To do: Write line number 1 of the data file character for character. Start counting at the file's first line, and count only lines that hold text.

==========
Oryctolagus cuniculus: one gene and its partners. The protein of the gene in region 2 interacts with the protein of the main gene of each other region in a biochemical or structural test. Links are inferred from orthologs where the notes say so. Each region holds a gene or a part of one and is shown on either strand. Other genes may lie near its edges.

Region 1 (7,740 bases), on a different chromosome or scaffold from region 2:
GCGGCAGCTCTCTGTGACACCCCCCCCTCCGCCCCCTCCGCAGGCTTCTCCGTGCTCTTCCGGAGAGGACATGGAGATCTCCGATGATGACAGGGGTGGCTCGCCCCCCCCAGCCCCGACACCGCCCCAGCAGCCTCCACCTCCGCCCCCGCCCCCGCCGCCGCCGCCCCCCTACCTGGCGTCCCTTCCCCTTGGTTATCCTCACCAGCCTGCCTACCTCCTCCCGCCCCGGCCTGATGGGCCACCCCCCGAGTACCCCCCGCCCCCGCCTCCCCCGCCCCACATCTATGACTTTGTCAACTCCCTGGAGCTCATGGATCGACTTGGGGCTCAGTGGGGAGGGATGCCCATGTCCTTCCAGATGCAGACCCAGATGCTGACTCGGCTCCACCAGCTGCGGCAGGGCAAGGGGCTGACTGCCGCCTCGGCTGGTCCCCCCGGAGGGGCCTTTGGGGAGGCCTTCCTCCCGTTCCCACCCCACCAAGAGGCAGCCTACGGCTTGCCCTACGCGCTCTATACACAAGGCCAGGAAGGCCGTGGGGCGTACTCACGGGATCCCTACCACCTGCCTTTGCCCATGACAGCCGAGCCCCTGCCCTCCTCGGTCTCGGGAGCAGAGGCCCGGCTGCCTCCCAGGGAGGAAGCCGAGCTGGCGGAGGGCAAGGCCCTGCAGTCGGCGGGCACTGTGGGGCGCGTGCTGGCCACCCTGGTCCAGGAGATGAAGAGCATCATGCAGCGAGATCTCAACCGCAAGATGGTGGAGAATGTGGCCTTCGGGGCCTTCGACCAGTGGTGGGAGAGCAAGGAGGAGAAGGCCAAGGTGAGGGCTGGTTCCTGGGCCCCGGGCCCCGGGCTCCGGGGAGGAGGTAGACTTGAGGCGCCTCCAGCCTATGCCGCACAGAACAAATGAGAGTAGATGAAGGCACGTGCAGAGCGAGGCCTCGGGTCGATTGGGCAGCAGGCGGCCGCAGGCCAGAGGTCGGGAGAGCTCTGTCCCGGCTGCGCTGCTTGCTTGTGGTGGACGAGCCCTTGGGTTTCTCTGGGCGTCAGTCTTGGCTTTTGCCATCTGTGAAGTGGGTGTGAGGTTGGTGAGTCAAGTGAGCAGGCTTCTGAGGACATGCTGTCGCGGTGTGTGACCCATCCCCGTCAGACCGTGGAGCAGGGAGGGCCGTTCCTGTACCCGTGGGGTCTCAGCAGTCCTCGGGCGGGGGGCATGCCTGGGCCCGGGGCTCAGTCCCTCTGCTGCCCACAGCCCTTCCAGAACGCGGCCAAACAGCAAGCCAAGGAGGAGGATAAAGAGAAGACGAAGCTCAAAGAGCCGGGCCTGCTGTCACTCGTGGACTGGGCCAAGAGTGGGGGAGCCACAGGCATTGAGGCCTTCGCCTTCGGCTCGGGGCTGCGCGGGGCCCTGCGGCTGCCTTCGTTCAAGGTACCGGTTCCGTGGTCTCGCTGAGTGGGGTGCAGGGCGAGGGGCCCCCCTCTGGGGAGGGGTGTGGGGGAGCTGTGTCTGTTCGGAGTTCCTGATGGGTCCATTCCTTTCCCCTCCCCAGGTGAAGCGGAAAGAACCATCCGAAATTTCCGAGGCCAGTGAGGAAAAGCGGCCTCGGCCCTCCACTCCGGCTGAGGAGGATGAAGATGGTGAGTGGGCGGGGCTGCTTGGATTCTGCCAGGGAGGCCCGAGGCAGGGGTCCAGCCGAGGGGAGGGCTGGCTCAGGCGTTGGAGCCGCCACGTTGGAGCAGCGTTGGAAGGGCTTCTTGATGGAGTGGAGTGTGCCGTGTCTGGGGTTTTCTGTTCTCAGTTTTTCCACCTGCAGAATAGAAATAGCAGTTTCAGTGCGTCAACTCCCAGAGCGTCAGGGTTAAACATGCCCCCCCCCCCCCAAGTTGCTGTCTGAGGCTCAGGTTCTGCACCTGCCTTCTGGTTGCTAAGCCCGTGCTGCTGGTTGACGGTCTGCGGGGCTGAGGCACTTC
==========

Oryctolagus cuniculus: one gene and its partners. The protein of the gene in region 2 interacts with the protein of the main gene of each other region in a biochemical or structural test. Links are inferred from orthologs where the notes say so. Each region holds a gene or a part of one and is shown on either strand. Other genes may lie near its edges.